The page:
When she opened her eyes, more cautiously this time, it was to find Tony beside her, his shoulder practically propped against hers, his attention focused on her disguise kit as he rummaged through her foundations. The arc reactor was a distant glow, muffled through the layers of his business suit, and his expression, past the blurring, was speculative and unconcerned.

Natasha ... honestly couldn't think of an appropriate reaction. Something inside her simply stared blankly, unable to muster a response past the pain and vague bewilderment.

"Hmm." He looked up at her, his voice casual and unmocking. Maybe a little rueful, though she wasn't sure why. "What are we aiming for, here? Normal minus bruises, business casual? Photo shoot, night on the town?" He shook his head when she momentarily failed to answer, his grin spreading wide enough for her to catch it. Though his voice would have revealed it anyway. "What? I know how to do this, but I'm not the expert, Romanov. Help a guy out, hmm?"

She blinked at him, a little. Disconcerted, more than anything, and vaguely amused behind that.

"Business casual," she managed, blinking myopically, trying to make his face focus the way hers had refused to. "Edging up into predatory?"

He hummed, turning back to the kit, pulling out his choices the same way she thought he would pull out his tools in the lab. "So, aiming more for 'wow the shareholders' than 'business as usual', hmm? Million dollar smile?" He was ignoring, with utter aplomb, the way Clint and Steve's stares had migrated incredulously to him, rolling lipstick between his fingers, holding it up to judge the shade thoughtfully. "Add in a touch of 'hiding the bruises', to cover the migraine?"

She let her head drop back, let it rest on the back of the seat, and felt a smile drift softly over her features. "I thought you had people for that sort of thing, Mr Stark?" she murmured, and there was an edge in it, just a little one, but there was more too.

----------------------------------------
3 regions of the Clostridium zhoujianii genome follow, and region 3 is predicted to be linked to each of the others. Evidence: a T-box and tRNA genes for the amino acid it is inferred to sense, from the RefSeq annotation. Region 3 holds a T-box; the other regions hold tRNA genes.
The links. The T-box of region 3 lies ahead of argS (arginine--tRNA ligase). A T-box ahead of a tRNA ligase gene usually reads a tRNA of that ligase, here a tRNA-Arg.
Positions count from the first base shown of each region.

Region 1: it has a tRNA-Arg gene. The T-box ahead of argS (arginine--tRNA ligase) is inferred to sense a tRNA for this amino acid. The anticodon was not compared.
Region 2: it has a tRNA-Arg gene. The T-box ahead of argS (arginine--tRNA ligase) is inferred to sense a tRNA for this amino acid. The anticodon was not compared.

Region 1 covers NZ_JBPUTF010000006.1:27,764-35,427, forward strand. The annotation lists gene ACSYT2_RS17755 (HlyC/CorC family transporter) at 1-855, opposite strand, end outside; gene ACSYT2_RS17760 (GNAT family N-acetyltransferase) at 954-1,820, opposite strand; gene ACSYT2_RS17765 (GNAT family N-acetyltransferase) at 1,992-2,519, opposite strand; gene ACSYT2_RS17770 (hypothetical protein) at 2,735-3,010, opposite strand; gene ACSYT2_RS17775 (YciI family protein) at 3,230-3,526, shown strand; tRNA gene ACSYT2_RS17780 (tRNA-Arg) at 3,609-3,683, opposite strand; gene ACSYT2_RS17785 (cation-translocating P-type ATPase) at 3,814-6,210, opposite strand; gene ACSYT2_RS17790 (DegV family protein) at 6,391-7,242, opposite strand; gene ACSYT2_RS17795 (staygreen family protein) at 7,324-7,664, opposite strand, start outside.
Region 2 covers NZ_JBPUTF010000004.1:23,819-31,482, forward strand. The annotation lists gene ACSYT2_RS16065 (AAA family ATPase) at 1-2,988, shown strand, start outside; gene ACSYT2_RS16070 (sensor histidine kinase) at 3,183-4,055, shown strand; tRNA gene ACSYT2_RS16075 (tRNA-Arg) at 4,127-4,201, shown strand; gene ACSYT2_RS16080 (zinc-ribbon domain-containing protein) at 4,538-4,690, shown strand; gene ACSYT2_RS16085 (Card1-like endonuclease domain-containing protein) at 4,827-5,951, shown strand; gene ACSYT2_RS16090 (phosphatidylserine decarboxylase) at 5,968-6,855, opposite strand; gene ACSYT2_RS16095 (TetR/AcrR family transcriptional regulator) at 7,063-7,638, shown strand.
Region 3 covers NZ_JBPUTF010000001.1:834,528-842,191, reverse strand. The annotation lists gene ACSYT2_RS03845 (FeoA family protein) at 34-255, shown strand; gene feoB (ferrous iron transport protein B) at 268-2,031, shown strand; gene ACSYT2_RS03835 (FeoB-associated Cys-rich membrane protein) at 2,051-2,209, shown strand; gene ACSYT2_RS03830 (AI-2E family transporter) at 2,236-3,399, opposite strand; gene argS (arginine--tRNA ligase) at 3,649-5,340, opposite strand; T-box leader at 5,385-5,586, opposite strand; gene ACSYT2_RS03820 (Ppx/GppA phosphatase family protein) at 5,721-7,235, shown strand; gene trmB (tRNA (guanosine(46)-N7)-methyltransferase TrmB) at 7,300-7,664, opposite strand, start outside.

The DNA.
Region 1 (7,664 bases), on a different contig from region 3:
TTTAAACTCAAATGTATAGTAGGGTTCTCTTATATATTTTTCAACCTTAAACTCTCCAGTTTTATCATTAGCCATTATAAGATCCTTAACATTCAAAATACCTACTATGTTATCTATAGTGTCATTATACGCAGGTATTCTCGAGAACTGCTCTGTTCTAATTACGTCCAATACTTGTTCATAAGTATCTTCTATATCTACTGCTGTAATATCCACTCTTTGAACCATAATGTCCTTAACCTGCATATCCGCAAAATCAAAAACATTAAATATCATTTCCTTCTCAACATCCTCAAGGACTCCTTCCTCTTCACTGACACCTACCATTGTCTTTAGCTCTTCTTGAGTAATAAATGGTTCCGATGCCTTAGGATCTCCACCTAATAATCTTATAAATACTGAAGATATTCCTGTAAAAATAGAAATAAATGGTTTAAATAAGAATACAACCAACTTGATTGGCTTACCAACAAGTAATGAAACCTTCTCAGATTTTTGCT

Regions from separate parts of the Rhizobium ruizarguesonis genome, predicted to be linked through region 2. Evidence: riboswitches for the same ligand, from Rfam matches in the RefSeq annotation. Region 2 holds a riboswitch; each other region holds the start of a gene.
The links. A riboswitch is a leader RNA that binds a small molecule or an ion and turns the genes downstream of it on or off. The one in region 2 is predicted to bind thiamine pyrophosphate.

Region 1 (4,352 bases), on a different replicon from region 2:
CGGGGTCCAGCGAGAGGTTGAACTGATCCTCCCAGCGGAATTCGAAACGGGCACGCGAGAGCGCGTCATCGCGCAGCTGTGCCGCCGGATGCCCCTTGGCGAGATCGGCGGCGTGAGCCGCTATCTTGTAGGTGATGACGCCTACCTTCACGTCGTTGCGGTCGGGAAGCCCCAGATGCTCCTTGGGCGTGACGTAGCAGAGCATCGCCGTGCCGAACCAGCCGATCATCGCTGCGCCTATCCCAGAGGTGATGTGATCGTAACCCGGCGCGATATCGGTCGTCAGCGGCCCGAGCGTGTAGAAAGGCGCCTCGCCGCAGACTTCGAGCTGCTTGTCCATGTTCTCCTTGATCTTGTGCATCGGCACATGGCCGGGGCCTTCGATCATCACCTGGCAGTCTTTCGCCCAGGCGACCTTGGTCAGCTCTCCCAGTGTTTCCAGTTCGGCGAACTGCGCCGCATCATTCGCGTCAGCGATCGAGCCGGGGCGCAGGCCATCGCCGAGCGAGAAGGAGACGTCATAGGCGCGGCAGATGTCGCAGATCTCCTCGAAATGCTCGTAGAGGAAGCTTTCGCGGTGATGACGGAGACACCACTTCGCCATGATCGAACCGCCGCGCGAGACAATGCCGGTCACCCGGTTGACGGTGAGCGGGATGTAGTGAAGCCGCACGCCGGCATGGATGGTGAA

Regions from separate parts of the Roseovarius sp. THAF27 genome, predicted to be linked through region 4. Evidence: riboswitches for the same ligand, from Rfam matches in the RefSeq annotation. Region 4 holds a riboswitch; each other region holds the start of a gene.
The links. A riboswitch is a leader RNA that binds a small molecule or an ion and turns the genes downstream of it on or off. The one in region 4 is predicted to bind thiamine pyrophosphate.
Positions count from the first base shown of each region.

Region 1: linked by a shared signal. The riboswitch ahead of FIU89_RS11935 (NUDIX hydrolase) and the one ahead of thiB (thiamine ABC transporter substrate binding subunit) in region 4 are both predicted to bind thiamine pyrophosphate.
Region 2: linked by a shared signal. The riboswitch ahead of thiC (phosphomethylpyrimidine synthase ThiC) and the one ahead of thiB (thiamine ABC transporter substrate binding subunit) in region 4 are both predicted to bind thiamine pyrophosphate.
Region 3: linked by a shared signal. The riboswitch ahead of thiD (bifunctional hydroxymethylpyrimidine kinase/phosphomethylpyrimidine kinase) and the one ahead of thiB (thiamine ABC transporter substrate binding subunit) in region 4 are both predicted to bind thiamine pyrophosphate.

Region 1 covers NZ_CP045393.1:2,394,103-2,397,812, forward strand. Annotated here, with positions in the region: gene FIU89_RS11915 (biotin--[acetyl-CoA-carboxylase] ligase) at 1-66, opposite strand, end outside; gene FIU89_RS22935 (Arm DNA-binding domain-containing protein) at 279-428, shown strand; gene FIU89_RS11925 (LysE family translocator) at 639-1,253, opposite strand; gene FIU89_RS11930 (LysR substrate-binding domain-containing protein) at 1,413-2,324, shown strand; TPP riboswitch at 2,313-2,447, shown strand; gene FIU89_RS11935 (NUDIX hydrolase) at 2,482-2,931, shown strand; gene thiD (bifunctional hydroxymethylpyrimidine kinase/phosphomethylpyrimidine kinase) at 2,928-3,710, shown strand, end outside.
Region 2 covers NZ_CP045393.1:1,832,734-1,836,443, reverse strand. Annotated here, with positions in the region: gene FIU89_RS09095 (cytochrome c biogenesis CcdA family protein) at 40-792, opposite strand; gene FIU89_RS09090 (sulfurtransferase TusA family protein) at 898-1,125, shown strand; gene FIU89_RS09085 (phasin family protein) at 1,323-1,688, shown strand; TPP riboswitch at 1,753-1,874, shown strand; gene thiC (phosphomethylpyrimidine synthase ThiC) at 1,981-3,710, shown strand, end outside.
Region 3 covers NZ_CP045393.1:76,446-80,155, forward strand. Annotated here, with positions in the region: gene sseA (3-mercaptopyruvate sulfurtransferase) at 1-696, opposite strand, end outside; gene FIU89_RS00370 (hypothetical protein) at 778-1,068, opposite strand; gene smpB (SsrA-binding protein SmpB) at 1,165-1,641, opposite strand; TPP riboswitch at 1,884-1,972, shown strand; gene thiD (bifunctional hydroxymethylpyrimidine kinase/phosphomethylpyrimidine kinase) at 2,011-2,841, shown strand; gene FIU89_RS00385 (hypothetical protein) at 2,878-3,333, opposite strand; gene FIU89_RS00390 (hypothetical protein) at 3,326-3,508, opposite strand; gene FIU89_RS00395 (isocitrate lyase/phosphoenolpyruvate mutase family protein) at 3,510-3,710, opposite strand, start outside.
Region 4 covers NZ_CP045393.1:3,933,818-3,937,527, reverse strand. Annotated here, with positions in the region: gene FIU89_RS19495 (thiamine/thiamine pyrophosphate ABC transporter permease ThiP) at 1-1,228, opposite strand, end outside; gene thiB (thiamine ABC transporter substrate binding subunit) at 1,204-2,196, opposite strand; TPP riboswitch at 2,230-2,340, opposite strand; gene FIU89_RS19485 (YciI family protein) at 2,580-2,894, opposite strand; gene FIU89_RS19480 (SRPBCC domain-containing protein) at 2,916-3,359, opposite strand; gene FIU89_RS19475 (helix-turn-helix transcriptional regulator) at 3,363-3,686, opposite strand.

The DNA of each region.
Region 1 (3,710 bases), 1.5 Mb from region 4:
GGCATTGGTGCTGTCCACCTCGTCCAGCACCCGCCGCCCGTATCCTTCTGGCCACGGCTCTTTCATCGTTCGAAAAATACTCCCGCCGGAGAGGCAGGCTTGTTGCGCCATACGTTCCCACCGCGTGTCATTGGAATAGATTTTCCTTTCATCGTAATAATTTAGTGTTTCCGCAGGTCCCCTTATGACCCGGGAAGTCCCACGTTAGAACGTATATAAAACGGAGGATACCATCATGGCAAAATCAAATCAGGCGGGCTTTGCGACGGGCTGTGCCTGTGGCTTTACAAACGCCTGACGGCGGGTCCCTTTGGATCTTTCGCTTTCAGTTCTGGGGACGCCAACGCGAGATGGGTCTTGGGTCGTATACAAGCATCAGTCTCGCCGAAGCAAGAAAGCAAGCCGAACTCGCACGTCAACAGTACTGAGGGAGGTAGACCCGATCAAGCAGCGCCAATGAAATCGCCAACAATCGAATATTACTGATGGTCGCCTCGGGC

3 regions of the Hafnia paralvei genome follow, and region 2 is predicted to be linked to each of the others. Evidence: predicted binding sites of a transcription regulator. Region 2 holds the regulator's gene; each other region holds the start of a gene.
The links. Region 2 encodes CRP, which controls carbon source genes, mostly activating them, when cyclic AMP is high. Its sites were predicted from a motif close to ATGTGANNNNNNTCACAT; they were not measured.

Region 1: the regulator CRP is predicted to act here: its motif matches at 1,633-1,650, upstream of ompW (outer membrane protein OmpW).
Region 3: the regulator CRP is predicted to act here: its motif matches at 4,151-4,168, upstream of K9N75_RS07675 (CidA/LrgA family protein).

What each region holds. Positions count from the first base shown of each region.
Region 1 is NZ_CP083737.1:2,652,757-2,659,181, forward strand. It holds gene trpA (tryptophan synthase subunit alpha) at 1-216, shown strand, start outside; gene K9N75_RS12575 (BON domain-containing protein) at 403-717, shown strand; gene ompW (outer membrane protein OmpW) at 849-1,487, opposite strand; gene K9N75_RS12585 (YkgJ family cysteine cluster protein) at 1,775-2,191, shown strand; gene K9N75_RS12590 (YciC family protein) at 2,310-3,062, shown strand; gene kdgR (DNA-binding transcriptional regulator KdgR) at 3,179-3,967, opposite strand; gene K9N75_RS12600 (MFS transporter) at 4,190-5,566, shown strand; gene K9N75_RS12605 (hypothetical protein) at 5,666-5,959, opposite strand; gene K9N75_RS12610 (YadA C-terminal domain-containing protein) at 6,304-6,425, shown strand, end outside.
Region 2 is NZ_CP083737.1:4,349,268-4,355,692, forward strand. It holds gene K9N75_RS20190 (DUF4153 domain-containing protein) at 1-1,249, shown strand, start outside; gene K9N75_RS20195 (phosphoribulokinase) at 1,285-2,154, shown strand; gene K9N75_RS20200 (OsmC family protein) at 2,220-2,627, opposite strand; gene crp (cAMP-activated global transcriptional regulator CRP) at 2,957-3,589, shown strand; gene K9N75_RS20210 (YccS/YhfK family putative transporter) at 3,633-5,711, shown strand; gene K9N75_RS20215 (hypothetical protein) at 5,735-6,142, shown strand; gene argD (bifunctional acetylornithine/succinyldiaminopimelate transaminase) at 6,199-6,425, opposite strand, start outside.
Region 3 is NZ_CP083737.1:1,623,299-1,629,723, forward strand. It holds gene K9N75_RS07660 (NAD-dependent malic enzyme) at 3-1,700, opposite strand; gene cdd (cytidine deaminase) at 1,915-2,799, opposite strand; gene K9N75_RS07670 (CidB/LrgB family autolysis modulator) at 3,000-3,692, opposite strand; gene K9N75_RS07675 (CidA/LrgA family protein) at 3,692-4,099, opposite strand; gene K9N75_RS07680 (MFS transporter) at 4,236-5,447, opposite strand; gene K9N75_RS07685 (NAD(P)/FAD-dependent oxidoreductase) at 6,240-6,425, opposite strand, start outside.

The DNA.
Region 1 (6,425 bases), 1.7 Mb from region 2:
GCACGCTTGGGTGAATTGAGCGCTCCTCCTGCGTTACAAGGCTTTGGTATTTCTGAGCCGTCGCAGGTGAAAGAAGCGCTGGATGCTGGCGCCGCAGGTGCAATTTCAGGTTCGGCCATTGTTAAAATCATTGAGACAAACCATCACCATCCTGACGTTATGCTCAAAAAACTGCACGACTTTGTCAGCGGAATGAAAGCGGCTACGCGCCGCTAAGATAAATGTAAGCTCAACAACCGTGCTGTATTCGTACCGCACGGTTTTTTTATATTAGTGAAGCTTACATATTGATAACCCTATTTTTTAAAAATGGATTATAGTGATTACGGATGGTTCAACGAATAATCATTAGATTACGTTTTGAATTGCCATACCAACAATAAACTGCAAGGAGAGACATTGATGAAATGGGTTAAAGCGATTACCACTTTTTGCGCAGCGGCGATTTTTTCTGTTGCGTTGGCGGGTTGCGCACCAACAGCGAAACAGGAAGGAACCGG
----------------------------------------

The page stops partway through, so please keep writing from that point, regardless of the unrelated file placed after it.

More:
He chuckled, reaching out to tip her chin gently, centering her better under the lights. The touch was cool and professional, with just a tap of his thumb to make it more than that, to add an edge of friendship. "I didn't always," he explained absently, already focusing. "Not someone I could trust, anyway. Even at twenty one, I could get away with a lot based on the name and the tech, but Obie ..."

He paused, his hand falling still under her eye. For a bare second. Not even that. Then he'd shrugged it off, moved on. Natasha, letting her eyes drift closed against the lights, found a dark, rueful smile flickering through her. Ah. That ... explained a lot.

"You've got to sell it, Tony!" he came back, softer, rougher, but with a dark little glimmer of humour himself. "It's not enough to make them, you've got to sell them. You've got to look the part. For the cameras, for the board." He barked out a laugh, still low, still harsh. "And hey, whatever else he did, he had a point. And when you're me, and you're rushing straight up from the lab, and before you have a Pepper to bully you out early or make you presentable faster ... well, you pick up the basics, don't you?"

He switched hands for a minute, brushing soothingly at her temple while he switched from concealer to foundation, humming under his breath. From the other side of the cabin, Natasha could practically feel Steve's stare, his confused and vaguely worried consideration. Clint was a silent presence ranged above her, and she couldn't tell whether he was laughing silently, or just watching Tony. She wasn't sure how much it mattered.